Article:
“In 1943, after a year of precipitously declining health, Bartók was diagnosed with leukemia. He had been in the United States for nearly three years, a period in which he had to endure financial hardship, artistic isolation and separation from the source of his inspiration, Hungary, and its wealth of folk music. What income and recognition he did receive came mostly from his appearances as a pianist (or sometimes as duo-pianist with his wife Ditta Pasztory), but poor health prevented him from performing after January 1943. It seemed as if his life had come to a standstill when he received a commission for a large orchestral work from Serge Koussevitzky, music director of the Boston Symphony Orchestra. The funds for the commission came, unbeknownst to Bartók, from his close friends and fellow Hungarian émigrés Joseph Szigeti and Fritz Reiner. Bartók traveled to Saranac Lake, NY, and worked on the Concerto for Orchestra between August and October 1943. The work was first heard in 1944, and though Bartók was unable to attend the Boston premiere, he did hear a subsequent performance in New York City” (Satola).
“Like the fourth and fifth string quartets (1928 and 1934), the Concerto for Orchestra is in five movements, arranged in what is called an ‘arch’ form, in which the first and fifth movements are related, as are the second and fourth, with the third movement functioning as the keystone of the arch. The Concerto’s opening bars present a theme of rising fourths in cellos and basses, answered by tremolando strings and fluttering flutes in Bartók’s characteristic ‘night music’ style. Trumpets, pianissimo, chant a pungent, short-phrased chorale on which the theme of the main Allegro vivace is based. A lyrical second theme is introduced by the oboe, but the mood remains dark as the material is developed. Only when brass erupt in a modal fugato section is there the suggestion that things may lighten. Bartók noted that the progress of the concerto was toward light from initial darkness, and that the thematic material of the fugato will return in modified form as the basis of the joyous moto perpetuo finale” (Satola).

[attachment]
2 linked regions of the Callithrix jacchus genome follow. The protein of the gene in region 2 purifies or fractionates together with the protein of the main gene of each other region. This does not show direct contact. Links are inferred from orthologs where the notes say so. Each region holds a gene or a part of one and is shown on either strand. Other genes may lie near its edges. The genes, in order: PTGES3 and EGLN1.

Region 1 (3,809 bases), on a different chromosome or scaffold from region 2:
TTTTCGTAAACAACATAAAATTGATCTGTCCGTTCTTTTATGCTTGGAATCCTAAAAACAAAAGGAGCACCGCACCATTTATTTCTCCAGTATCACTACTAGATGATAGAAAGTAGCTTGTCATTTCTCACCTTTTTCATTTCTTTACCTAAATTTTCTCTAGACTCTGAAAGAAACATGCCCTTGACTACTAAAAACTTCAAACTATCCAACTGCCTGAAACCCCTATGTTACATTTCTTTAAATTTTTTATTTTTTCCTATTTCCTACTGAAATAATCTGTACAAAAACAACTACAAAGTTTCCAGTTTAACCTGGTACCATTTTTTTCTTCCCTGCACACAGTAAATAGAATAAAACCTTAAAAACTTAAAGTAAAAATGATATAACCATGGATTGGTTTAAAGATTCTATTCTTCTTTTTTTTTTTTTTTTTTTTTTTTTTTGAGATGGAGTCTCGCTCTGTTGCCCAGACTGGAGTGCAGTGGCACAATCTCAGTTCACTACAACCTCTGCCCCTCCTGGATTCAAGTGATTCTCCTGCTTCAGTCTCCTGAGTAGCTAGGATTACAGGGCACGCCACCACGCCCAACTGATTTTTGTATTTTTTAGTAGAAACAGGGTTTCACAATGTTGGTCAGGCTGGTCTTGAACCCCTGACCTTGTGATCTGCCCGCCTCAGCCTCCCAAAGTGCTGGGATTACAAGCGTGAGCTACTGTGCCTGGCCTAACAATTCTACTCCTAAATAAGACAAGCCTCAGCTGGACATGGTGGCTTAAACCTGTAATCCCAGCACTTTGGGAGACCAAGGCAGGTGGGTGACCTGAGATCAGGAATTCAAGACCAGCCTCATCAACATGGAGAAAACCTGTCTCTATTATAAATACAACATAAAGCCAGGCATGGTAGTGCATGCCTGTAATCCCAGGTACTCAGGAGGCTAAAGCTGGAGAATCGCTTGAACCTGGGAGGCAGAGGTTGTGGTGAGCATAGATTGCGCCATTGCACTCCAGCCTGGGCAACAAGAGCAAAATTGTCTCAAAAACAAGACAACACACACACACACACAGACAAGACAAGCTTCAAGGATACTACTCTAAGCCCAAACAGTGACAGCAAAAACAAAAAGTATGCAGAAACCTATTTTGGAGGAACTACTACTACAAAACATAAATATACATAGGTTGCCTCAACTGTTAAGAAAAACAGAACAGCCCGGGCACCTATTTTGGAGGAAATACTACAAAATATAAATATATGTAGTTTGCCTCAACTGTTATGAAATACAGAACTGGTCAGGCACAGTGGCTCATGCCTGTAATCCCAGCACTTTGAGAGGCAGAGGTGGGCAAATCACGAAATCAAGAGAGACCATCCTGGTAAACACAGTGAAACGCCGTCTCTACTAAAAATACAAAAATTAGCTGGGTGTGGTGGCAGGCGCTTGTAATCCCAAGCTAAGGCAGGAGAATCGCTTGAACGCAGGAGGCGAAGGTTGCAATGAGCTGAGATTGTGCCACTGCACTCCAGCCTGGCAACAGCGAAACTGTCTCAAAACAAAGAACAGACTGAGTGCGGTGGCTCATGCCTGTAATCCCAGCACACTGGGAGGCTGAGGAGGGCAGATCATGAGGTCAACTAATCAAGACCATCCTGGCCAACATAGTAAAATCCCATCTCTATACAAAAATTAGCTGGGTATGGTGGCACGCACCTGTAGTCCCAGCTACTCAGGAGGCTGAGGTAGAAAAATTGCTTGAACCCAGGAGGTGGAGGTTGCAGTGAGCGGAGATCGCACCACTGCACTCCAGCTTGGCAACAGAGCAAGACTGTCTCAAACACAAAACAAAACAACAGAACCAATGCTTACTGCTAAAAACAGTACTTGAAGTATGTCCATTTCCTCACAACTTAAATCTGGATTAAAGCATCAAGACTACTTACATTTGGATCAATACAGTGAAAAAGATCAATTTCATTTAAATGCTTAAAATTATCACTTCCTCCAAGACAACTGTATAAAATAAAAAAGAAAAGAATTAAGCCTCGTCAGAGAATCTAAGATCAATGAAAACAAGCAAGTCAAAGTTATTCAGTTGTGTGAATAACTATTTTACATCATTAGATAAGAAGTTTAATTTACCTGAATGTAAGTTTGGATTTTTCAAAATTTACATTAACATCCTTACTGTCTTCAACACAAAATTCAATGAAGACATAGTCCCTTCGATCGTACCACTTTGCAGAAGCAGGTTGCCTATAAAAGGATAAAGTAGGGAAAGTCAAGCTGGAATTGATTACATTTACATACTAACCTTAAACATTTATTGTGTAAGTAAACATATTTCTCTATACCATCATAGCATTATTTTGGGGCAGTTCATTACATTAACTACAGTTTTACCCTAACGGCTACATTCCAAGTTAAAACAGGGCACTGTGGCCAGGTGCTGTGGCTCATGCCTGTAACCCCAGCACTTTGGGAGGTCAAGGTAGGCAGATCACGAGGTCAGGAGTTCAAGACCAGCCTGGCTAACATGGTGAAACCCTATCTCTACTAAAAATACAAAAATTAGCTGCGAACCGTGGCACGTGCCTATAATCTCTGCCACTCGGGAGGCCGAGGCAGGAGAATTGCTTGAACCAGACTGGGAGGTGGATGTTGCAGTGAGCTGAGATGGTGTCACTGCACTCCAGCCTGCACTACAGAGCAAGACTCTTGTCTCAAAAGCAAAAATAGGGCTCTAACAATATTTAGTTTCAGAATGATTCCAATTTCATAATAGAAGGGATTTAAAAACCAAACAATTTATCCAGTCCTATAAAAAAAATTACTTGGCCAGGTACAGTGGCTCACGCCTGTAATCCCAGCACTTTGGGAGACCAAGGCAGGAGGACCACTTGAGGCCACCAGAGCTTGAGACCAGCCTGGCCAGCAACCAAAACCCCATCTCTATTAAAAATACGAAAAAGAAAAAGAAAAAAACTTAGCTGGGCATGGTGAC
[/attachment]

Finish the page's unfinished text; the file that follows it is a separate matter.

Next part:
“The second movement is titled Games of Couples, and presents woodwinds in successive pairs, with close intervallic relationships derived from Dalmatian folk music. The syncopated rhythm that accompanies these games – performed by side drum without snares – carries over into the middle section, a soft chorale for brass. Bartók described the keystone third movement, Elegia, as a ‘ugubrious death-song,’ in which unsettled "night music" effects alternate with intense, prayerful supplications (again related to the chorale-like material that pervades the first half of the work)” (Satola).
“The subsequent Interrupted Intermezzo presents the first real carefree moments of the work, with its satiric treatment of the march theme from Shostakovich’s ‘Leningrad’ Symphony, which Bartók heard in a radio broadcast. Bartók scholar Elliott Antokoletz notes that the movement’s warm, cantabile melody for violas quotes a popular song by Zsigmond Vincze, ‘You are Lovely, You are Beautiful, Hungary,’ bringing an unmistakable note of homesickness to the music” (Satola).
“The finale opens with a leaping call to order for all four horns unison, followed by a wild moto perpetuo dance, in which the succeeding episodes hardly stop for breath. Bartók provided two endings, the first rather abrupt, the second more traditionally climactic, and making use of the upward-moving minor third motif that served as an intervallic motto for Bartók in many works. The alternate ending is the one that is usually played” (Satola).